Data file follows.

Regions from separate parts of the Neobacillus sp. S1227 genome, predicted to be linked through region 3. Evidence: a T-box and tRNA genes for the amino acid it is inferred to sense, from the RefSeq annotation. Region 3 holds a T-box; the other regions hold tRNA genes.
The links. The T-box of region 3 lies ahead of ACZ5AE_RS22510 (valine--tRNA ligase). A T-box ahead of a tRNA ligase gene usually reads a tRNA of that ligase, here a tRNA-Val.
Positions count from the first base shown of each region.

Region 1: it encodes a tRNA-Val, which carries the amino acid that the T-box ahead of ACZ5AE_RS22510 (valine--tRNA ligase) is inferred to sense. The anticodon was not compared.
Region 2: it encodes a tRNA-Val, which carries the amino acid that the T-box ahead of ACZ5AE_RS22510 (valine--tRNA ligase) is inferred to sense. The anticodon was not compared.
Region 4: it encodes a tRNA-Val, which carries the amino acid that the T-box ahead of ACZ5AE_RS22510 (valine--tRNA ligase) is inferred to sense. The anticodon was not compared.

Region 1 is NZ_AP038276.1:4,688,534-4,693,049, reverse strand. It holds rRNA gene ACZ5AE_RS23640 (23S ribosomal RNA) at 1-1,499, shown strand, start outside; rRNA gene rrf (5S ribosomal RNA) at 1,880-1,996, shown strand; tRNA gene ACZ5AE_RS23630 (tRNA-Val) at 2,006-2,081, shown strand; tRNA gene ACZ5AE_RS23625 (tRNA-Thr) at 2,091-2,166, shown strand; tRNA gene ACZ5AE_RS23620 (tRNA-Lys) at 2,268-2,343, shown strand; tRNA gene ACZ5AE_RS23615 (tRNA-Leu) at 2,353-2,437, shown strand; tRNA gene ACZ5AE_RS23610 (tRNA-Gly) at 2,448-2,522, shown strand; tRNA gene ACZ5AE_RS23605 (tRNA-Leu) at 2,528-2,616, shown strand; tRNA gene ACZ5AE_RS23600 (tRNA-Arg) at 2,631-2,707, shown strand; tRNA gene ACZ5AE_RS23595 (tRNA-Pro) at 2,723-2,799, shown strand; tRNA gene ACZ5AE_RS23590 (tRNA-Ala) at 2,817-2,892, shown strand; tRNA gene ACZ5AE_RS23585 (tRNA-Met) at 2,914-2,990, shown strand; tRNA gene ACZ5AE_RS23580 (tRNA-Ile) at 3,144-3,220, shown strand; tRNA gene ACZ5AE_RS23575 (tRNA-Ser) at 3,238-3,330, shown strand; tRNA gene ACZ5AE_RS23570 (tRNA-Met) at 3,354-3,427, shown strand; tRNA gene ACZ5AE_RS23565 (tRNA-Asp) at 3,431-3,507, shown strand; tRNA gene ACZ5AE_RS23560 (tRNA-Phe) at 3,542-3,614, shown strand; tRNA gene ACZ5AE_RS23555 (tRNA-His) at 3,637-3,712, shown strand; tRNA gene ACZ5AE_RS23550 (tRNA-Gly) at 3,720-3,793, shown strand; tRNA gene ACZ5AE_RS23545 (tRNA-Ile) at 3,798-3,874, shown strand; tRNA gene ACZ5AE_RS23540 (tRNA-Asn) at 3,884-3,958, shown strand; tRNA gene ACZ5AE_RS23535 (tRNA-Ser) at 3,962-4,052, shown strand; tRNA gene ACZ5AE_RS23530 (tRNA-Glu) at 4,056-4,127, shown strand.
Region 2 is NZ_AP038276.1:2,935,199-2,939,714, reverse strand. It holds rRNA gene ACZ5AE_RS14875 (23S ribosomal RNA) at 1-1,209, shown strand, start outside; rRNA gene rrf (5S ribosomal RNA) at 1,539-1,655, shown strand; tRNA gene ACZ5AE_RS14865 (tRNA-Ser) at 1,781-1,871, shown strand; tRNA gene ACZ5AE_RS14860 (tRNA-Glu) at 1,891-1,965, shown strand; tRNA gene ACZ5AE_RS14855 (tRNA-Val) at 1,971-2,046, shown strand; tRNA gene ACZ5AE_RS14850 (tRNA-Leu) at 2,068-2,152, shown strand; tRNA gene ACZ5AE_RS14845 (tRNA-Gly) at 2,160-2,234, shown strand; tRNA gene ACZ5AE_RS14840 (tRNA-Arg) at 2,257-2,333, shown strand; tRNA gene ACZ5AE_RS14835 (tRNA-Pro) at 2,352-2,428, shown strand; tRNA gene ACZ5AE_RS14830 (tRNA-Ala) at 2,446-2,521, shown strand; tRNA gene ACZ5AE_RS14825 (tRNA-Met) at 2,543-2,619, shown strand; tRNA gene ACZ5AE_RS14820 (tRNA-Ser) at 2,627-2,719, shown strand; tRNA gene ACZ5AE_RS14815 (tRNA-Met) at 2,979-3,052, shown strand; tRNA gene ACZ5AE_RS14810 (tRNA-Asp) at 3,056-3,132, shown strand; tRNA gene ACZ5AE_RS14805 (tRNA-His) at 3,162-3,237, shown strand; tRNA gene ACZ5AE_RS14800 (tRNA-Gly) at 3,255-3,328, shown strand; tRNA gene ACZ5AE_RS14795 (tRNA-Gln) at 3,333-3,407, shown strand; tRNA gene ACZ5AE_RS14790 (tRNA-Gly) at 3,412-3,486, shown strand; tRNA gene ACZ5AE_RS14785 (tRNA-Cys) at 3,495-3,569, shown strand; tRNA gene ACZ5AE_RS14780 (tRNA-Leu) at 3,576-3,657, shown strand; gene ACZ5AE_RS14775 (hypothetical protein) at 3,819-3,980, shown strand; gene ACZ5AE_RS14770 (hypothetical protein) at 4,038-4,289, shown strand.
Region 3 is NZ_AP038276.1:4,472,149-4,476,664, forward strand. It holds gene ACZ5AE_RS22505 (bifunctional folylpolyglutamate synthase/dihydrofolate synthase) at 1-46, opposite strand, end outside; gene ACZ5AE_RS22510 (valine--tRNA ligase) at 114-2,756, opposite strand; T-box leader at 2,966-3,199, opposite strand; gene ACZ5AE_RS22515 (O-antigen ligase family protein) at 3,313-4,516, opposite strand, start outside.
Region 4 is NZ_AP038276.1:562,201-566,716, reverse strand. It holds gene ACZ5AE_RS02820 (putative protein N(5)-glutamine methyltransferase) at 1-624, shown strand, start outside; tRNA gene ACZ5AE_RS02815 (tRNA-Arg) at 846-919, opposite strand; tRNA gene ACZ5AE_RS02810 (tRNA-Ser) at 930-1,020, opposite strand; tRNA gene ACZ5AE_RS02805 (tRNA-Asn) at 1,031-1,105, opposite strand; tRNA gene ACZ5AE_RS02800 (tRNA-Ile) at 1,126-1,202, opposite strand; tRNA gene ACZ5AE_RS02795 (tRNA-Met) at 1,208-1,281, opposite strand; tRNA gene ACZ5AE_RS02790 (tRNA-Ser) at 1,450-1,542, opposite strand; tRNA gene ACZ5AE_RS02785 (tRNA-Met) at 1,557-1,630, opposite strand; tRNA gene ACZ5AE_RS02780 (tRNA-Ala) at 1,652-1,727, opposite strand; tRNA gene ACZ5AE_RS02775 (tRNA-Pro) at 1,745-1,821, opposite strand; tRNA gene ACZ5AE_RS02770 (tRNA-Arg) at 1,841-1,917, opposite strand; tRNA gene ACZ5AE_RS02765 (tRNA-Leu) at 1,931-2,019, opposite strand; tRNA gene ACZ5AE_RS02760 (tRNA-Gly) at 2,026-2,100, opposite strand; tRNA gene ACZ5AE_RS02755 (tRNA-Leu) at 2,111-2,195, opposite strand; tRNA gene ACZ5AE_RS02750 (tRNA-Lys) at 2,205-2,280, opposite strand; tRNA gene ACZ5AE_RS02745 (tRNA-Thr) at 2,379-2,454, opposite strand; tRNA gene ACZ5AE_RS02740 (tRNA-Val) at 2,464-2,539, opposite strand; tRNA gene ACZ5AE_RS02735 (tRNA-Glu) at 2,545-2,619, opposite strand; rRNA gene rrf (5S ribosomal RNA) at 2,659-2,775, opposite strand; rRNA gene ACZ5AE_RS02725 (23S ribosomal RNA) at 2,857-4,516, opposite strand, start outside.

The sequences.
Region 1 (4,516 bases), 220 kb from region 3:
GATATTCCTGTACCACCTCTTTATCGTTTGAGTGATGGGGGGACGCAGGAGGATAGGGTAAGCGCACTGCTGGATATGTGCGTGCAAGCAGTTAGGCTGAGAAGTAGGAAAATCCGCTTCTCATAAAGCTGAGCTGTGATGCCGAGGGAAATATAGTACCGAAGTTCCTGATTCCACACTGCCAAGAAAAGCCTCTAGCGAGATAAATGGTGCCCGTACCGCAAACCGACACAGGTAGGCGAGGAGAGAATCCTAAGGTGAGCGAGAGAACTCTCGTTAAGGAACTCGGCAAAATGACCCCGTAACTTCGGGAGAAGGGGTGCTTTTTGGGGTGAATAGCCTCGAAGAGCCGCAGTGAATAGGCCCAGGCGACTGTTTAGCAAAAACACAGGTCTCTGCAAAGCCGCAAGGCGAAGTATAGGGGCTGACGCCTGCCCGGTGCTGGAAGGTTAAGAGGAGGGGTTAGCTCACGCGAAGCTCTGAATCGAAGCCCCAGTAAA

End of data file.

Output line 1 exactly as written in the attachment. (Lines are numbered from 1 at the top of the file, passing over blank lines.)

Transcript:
Regions from separate parts of the Neobacillus sp. S1227 genome, predicted to be linked through region 3. Evidence: a T-box and tRNA genes for the amino acid it is inferred to sense, from the RefSeq annotation. Region 3 holds a T-box; the other regions hold tRNA genes.